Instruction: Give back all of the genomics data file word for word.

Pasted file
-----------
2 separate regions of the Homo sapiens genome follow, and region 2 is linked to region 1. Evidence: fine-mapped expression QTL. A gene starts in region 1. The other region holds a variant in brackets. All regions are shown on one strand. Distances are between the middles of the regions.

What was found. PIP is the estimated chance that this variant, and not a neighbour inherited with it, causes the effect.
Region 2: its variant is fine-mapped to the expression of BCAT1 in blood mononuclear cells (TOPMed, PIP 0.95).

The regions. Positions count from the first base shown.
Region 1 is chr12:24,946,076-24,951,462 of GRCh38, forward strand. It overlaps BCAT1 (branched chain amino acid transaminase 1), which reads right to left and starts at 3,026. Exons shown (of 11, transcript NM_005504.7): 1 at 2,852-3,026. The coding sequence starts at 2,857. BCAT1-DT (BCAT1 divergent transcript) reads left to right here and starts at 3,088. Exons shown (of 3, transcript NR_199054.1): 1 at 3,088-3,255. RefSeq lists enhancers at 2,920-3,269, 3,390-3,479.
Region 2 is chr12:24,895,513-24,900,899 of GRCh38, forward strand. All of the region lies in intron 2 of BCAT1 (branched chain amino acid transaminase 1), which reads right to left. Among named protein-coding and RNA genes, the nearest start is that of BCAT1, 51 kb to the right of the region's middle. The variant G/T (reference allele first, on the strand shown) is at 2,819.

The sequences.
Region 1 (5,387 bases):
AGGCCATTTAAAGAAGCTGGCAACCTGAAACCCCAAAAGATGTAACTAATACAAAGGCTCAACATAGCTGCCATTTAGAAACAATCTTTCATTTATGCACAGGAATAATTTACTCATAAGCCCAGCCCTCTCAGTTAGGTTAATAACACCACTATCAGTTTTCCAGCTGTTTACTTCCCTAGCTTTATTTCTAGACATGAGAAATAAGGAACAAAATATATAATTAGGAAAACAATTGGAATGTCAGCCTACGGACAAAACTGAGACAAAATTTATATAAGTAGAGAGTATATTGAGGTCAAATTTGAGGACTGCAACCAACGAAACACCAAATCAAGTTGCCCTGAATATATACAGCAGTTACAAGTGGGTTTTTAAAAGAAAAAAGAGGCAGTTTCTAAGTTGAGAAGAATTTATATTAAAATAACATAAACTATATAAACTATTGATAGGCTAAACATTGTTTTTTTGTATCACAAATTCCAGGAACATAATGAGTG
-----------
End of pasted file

2 separate regions of the Homo sapiens genome follow, and region 2 is linked to region 1. Evidence: fine-mapped expression QTL. A gene starts in region 1. The other region holds a variant in brackets. All regions are shown on one strand. Distances are between the middles of the regions.

What was found. PIP is the estimated chance that this variant, and not a neighbour inherited with it, causes the effect.
Region 2: its variant is fine-mapped to the expression of BCAT1 in blood mononuclear cells (TOPMed, PIP 0.95).

The regions. Positions count from the first base shown.
Region 1 is chr12:24,946,076-24,951,462 of GRCh38, forward strand. It overlaps BCAT1 (branched chain amino acid transaminase 1), which reads right to left and starts at 3,026. Exons shown (of 11, transcript NM_005504.7): 1 at 2,852-3,026. The coding sequence starts at 2,857. BCAT1-DT (BCAT1 divergent transcript) reads left to right here and starts at 3,088. Exons shown (of 3, transcript NR_199054.1): 1 at 3,088-3,255. RefSeq lists enhancers at 2,920-3,269, 3,390-3,479.
Region 2 is chr12:24,895,513-24,900,899 of GRCh38, forward strand. All of the region lies in intron 2 of BCAT1 (branched chain amino acid transaminase 1), which reads right to left. Among named protein-coding and RNA genes, the nearest start is that of BCAT1, 51 kb to the right of the region's middle. The variant G/T (reference allele first, on the strand shown) is at 2,819.

The sequences.
Region 1 (5,387 bases):
AGGCCATTTAAAGAAGCTGGCAACCTGAAACCCCAAAAGATGTAACTAATACAAAGGCTCAACATAGCTGCCATTTAGAAACAATCTTTCATTTATGCACAGGAATAATTTACTCATAAGCCCAGCCCTCTCAGTTAGGTTAATAACACCACTATCAGTTTTCCAGCTGTTTACTTCCCTAGCTTTATTTCTAGACATGAGAAATAAGGAACAAAATATATAATTAGGAAAACAATTGGAATGTCAGCCTACGGACAAAACTGAGACAAAATTTATATAAGTAGAGAGTATATTGAGGTCAAATTTGAGGACTGCAACCAACGAAACACCAAATCAAGTTGCCCTGAATATATACAGCAGTTACAAGTGGGTTTTTAAAAGAAAAAAGAGGCAGTTTCTAAGTTGAGAAGAATTTATATTAAAATAACATAAACTATATAAACTATTGATAGGCTAAACATTGTTTTTTTGTATCACAAATTCCAGGAACATAATGAGTG